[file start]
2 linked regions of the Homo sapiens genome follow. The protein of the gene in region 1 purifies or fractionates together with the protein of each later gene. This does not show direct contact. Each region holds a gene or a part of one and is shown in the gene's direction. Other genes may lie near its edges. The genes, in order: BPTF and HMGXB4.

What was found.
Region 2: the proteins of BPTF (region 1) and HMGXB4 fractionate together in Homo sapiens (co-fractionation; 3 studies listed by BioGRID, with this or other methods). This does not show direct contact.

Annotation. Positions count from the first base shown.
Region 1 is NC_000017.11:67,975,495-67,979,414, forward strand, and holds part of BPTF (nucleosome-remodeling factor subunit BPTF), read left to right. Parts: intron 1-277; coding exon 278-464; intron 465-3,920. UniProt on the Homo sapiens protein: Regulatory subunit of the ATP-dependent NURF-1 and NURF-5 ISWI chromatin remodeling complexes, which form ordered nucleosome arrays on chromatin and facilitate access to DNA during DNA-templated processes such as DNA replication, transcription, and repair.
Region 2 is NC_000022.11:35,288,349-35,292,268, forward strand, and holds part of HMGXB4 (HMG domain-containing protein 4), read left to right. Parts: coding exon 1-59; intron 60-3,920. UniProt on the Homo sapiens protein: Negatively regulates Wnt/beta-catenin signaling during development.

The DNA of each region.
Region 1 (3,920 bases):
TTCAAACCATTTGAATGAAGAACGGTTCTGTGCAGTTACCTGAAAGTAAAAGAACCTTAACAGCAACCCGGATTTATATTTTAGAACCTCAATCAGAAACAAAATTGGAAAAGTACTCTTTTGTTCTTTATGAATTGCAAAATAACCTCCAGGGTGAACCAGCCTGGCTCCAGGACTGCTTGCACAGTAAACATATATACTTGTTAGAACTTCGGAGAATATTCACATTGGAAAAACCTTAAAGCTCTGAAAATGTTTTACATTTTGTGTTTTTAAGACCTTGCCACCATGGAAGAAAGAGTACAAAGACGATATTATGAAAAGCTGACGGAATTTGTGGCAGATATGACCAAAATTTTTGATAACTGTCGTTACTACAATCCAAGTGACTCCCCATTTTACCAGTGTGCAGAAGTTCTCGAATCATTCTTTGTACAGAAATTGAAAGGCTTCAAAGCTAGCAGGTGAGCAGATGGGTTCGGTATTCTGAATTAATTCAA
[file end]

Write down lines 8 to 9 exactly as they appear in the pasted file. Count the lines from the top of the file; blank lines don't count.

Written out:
Region 1 (3,920 bases):
TTCAAACCATTTGAATGAAGAACGGTTCTGTGCAGTTACCTGAAAGTAAAAGAACCTTAACAGCAACCCGGATTTATATTTTAGAACCTCAATCAGAAACAAAATTGGAAAAGTACTCTTTTGTTCTTTATGAATTGCAAAATAACCTCCAGGGTGAACCAGCCTGGCTCCAGGACTGCTTGCACAGTAAACATATATACTTGTTAGAACTTCGGAGAATATTCACATTGGAAAAACCTTAAAGCTCTGAAAATGTTTTACATTTTGTGTTTTTAAGACCTTGCCACCATGGAAGAAAGAGTACAAAGACGATATTATGAAAAGCTGACGGAATTTGTGGCAGATATGACCAAAATTTTTGATAACTGTCGTTACTACAATCCAAGTGACTCCCCATTTTACCAGTGTGCAGAAGTTCTCGAATCATTCTTTGTACAGAAATTGAAAGGCTTCAAAGCTAGCAGGTGAGCAGATGGGTTCGGTATTCTGAATTAATTCAA